What we found was a a lot of blown down trees and lots and lots of water.
It was also hot and the WMA I hunted was not very productive (only a few deer and hogs killed opening weekend).
It should be noted that the State and Federal Lands managers and staff are performing a great job in assessing, and clearing roads to re-open public lands as fast as possible and keep in mind this is being done often without adequate staffing.
Opening season lessons learned:
Hurricane Irma has departed but will archery season in Florida open this weekend? What will FWC do or not do?
My son Gabe and I closing the storm shutters on September 9th in preparation of Hurricane Irma.
September 12th, cutting up one of a. number of large pines that fell in the Cedar Key house yard after hurricane Irma came through.
Here is a very large Oak that fell at Gabe's house during the height of the storm....fortunately falling away from the house.
With archery season opening in the Nature Coast /North Central Florida this weekend after hurricane Irma came through less than a week ago and some areas rivers still rising, how, and where can archers hunt this weekend, the opening weekend of archery season????
the FWC website has a long, long list of closed Wildlife Management Areas due to hurricane Irma and as of today, the one I want to hunt Saturday is closed with no indiction of when it will open or how and when it will be determined......might be a nice idea for the FWC to let us know a little more about who, where, and how those decisions are made.
I went and looked for myself at one of the WMA's this evening and apart from the locked gates, there is no reason I can see to keep it closed this weekend. Even if there are some places where roads or trails are blocked with fallen trees, or impassible with water there is clearly lots of areas that are not and plenty of walk in areas available.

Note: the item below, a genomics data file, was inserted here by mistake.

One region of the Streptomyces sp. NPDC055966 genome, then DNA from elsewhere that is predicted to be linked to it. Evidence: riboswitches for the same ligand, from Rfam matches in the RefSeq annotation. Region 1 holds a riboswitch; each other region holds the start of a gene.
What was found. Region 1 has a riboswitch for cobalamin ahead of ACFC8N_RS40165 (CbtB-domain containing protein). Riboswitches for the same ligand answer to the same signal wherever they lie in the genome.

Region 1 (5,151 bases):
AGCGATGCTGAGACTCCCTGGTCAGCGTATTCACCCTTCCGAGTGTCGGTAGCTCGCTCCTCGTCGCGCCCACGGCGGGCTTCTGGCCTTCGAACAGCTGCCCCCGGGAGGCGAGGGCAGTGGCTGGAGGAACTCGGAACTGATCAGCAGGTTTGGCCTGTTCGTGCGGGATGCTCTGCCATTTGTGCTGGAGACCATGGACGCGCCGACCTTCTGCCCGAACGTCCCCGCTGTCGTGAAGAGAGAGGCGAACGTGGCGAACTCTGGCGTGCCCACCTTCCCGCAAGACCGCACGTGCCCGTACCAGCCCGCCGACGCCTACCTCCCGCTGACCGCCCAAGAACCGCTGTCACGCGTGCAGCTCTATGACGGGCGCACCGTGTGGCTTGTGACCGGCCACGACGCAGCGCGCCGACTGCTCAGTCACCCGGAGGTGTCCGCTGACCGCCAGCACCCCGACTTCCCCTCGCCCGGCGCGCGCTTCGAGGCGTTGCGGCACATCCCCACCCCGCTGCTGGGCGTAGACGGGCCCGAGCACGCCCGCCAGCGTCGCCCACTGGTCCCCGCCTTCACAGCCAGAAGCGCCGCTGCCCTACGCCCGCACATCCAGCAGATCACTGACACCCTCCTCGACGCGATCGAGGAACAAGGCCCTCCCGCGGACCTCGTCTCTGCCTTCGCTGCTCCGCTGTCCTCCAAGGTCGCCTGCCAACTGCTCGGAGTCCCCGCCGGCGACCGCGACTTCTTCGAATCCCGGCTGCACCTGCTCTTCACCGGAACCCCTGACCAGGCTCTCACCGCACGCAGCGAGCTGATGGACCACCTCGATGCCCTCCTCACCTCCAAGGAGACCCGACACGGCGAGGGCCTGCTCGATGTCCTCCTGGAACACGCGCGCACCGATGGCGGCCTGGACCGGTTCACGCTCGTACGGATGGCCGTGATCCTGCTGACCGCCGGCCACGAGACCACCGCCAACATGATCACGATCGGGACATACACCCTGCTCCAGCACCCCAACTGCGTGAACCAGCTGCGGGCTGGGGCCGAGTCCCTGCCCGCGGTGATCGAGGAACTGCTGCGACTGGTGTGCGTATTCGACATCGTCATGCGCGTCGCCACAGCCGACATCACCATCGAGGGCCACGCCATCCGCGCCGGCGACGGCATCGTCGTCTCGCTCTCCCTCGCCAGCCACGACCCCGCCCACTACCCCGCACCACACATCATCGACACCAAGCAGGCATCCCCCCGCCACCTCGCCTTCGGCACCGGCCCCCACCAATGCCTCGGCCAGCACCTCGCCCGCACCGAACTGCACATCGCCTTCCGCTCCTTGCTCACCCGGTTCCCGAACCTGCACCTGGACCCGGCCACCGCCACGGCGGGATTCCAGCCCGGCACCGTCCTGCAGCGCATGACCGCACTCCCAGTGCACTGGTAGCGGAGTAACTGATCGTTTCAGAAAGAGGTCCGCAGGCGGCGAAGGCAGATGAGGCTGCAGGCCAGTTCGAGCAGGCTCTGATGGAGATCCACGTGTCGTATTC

I drove by and the check station and three parking areas I saw had no standing water and it's just two days after Irma passed. I wonder if FWC will reach out to the local folks to understand the actual conditions or perhaps even ask them for help in clearing roads and trails? The hunters I know would be glad to pitch in. Many of us have been clearing debris from WMA trails and roads for years because that is one of the small things that stewardship and giving back means. One last soap box observation: There is now a large and growing disconnect between government on many levels and those of us that access public lands. I hear and sense that there is also a growing distrust in how the government (government on all levels, local, state and federal) manages public lands. I don't see it as a distrust of the people we see and know that are on the ground, working in the WMA's, struggling to ensure the public has access to quality wild places, these are some of the finest people I know. I see the distrust being placed, rightfully so, at the highest levels of the State and Federal government leadership, or lack there of. There needs to be a significant effort made by all of us to engage before the divide gets any larger.
In closing, I'd like to ask you to consider supporting a group I think is important in the effort to keep public lands open: Back Country Hunters and Anglers. Check them out here: http://www.backcountryhunters.org
The last weekend of August was typical, hot, humid, with a fair assortment of biting bugs. Max, a traditional bow hunter from Italy and I set out to scout a Archery Only Area in the Lower Suwannee NWR and a couple favorite areas. We only saw one deer and one turkey but we learned a good deal and found the evidence we needed to choose what may be good set ups. One of the pleasures and difficulties with hunting public lands is the understanding the changing habitat, food sources, finding out of the way places that may not receive hunting pressure and challenging yourself to find new areas as well as go back to favorites. It is not for the lazy, some would say it's for the crazy.
Plenty of hog sign in the usual places and game camera photos confirm there is no shortage of them. Can we kill them with our bows, that is another story. Last year, I shot two hogs with pass through shots, decent blood trails....at first, then no luck recovering them. This year I may simply have exercise more patience and wait for that quartering away shot, not easy in the thick woods and swamp on moving hogs.
The photo above is of an old logging trail that was bone dry in the Spring and now has a foot or more of water running over it in places. The wet weather has redefined many edges along creeks and hammocks. Personally, I prefer the swamps to be full, as the edges along hammocks, hills and other natural features are more heavily used by deer and hogs.
Max and I also took stock of the acorn growth. In the areas we checked, it looks like acorn production will be light this year. Light or heavy, on public land, as the acorns fall, the deer and hogs will find them.
Scouting Gear Used: